Two other ways to determine the attributes that are important to your customers include interviews and focus groups. In addition to addressing your current customers, potential and lost customers will add value in the survey process. A lost customer is a very good source of information since he or she has firsthand information pertaining to a company’s weaknesses. A company may identify issues with a past customer that were never raised or registered previously. Potential customers will assist in the identification of industry perceptions and trends as well as how you stack up against the competition.

Benchmarking – Benchmarking is the process of comparing performance to a type of standard. There are three types of benchmarking standards: internal industry and competitor. Internal benchmarking is based on internal performance. A company’s first benchmark endeavor will typically begin with its own performance. This creates an accurate baseline for comparisons in the future. Internal benchmarking measures how you did last year, last quarter or last month. Industry benchmarking looks to the industry to make a widespread comparison. For example, J.D. Power and Associates measures customer satisfaction on a variety of attributes for the auto industry. Finally, competitor benchmarking gathers information on a company’s key competitors as a standard for comparison. This not only aids in identifying competitive strengths and weaknesses, but also assists in developing an action plan to correct shortcomings. Industry and competitor benchmarking are both examples of external tools. These external benchmarking tools help a company determine how it is performing in comparison to its competitors and the industry in general. Although internal benchmarking tools often show consistent improvements in quality, external benchmarking usually reveals that the competition is getting better at a faster rate.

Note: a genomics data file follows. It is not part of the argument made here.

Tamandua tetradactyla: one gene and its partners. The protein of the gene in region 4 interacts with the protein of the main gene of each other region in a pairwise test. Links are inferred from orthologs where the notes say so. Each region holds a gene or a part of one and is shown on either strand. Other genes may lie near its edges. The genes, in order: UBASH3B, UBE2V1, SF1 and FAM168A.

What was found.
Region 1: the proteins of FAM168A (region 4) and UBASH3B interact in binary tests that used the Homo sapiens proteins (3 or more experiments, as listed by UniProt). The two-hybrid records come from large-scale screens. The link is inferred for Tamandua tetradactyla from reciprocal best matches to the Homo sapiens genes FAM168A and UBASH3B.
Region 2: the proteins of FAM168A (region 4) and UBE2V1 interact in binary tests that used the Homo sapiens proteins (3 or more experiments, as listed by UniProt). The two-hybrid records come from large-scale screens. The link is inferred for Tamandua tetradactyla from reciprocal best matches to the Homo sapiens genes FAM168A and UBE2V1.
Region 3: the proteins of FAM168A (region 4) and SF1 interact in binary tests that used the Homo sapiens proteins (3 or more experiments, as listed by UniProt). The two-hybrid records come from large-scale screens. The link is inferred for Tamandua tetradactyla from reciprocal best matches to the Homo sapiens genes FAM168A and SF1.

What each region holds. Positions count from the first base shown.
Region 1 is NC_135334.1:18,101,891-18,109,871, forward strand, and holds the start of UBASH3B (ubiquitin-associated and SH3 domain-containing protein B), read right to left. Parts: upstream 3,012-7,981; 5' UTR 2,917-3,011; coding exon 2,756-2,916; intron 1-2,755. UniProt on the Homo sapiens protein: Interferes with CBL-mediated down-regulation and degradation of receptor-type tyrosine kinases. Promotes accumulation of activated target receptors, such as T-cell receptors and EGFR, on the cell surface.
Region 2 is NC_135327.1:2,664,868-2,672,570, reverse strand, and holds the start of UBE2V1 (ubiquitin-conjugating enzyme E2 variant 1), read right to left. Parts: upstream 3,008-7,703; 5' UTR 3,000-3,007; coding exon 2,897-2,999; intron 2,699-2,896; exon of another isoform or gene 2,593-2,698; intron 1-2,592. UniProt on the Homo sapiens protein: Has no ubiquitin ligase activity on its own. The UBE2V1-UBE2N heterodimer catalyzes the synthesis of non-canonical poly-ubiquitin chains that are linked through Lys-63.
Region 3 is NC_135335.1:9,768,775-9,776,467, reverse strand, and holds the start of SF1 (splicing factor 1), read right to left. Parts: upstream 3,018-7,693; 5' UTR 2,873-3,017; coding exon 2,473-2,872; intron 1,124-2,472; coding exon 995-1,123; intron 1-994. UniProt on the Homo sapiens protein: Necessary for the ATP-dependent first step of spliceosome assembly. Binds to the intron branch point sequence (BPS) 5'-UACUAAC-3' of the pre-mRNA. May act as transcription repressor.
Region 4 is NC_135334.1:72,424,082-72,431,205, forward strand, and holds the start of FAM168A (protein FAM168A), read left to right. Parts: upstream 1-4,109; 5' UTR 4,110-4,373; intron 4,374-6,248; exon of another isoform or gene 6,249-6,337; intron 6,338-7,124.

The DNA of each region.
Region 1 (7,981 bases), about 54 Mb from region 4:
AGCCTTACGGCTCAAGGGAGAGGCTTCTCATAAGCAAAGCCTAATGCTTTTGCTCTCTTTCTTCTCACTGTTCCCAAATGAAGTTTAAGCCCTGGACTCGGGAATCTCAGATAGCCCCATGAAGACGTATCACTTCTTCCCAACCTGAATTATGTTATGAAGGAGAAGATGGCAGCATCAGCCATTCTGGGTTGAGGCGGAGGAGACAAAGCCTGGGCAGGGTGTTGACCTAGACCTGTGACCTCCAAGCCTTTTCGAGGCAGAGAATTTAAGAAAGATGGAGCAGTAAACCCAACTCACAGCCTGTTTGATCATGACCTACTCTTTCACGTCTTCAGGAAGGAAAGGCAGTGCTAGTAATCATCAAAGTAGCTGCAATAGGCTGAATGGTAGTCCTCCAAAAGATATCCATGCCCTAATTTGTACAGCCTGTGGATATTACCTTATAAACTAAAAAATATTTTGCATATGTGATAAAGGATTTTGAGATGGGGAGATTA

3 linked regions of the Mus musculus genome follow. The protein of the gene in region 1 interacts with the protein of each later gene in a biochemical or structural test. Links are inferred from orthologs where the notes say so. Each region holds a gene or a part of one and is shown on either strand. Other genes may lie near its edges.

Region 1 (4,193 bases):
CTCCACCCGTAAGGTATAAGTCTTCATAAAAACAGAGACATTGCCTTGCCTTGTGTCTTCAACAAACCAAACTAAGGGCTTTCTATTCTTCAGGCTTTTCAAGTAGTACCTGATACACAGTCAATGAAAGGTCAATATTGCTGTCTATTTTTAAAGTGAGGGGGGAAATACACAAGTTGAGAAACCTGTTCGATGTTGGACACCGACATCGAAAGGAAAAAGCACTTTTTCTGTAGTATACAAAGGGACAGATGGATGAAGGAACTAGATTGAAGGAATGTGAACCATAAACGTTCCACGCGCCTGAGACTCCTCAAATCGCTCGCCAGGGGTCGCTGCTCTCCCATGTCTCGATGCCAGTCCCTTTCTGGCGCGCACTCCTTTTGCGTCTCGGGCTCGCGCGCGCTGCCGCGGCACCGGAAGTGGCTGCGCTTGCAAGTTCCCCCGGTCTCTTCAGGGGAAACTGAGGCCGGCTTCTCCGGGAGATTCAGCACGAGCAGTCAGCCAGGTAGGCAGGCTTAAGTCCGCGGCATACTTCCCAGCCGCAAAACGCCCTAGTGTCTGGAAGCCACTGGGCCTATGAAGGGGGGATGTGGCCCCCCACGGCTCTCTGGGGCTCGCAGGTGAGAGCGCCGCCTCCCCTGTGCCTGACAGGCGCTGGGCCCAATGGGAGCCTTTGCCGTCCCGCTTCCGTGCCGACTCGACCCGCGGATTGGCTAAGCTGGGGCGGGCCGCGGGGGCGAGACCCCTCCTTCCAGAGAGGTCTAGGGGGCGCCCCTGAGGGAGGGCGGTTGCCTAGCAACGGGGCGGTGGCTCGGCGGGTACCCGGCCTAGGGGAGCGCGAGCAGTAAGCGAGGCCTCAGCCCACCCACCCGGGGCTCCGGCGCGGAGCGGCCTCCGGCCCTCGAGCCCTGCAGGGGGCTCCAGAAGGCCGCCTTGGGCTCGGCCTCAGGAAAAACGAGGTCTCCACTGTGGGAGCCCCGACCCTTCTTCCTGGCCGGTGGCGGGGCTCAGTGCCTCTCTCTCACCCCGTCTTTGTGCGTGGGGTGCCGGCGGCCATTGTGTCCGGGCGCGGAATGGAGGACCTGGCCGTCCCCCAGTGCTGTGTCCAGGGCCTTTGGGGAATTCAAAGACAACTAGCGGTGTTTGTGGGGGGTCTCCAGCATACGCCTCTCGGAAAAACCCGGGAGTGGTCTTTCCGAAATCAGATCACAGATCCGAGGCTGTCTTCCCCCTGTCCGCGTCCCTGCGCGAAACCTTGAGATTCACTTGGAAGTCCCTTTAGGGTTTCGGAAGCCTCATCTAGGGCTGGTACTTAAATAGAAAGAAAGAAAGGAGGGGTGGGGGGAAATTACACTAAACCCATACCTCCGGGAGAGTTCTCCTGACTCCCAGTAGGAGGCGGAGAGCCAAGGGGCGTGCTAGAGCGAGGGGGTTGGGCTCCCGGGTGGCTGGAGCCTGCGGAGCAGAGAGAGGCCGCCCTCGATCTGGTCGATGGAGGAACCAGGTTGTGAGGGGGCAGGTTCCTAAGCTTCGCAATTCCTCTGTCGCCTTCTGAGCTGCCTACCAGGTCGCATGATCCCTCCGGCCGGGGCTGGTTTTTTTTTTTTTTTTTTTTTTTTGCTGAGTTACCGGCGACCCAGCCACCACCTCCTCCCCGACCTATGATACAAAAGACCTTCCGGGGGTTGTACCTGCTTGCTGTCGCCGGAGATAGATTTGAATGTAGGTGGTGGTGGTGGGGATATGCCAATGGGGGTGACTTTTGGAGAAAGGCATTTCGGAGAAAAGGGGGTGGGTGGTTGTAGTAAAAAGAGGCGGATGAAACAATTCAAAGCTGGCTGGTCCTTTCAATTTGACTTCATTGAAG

Formulate An Action Plan– Once all vour data has been accumulated, an action plan must be in place to decipher the results. Formulation and implementation of an appropriate plan will provide you and your firm with the results you were destined to achieve. When the results of a customer satisfaction program leads to meaningful change, then the program was a true success. When the results don’t lead to change, it was an exercise in futility.

Continuous Improvement– Since all efforts to implement a customer satisfaction program must be continuous and ongoing, companies should embrace the concept of Kaizen. Kaizen is a Japanese term meaning “continuous improvement” and is an important concept in Japanese management. Since it is unlikely your company will achieve 100 percent customer satisfaction, 100 percent of the time, there is always room for improvement. Markets, competitors and customers are always changing. Customer needs and expectations are always in flux and therefore, measurements should be ongoing to provide continued snapshots of a point in time. A well– executed satisfaction plan will keep your company’s competition in perspective.

Satisfaction Vs. Retention– While a customer satisfaction measurement may indicate that a customer is satisfied, as a result of other factors, a customer may still go elsewhere. Strong customer satisfaction does not necessarily equate to customer retention. It is important to understand that there is a difference between satisfaction and retention. If we look to the dictionary for the definition of satisfy, we see that it is defined as “to make content or fulfill requirements,” whereas retention is defined as “to keep or to hold in possession.” In many cases there is a strong correlation between the two, but not in all instances. Your customer, not your company, should define the attributes in a customer satisfaction measurement program.

Implementing a customer satisfaction measurement program is an enormous yet worthwhile endeavor. The ability to address all of the steps outlined above in a meaningful and effective manner will ensure customer satis faction and ultimately render customer retention. The true goal with any cusomer satisfaction program is to retain customers, not just temporarily satisfy them.

Copyright Technology Marketing Corporation Jun 1998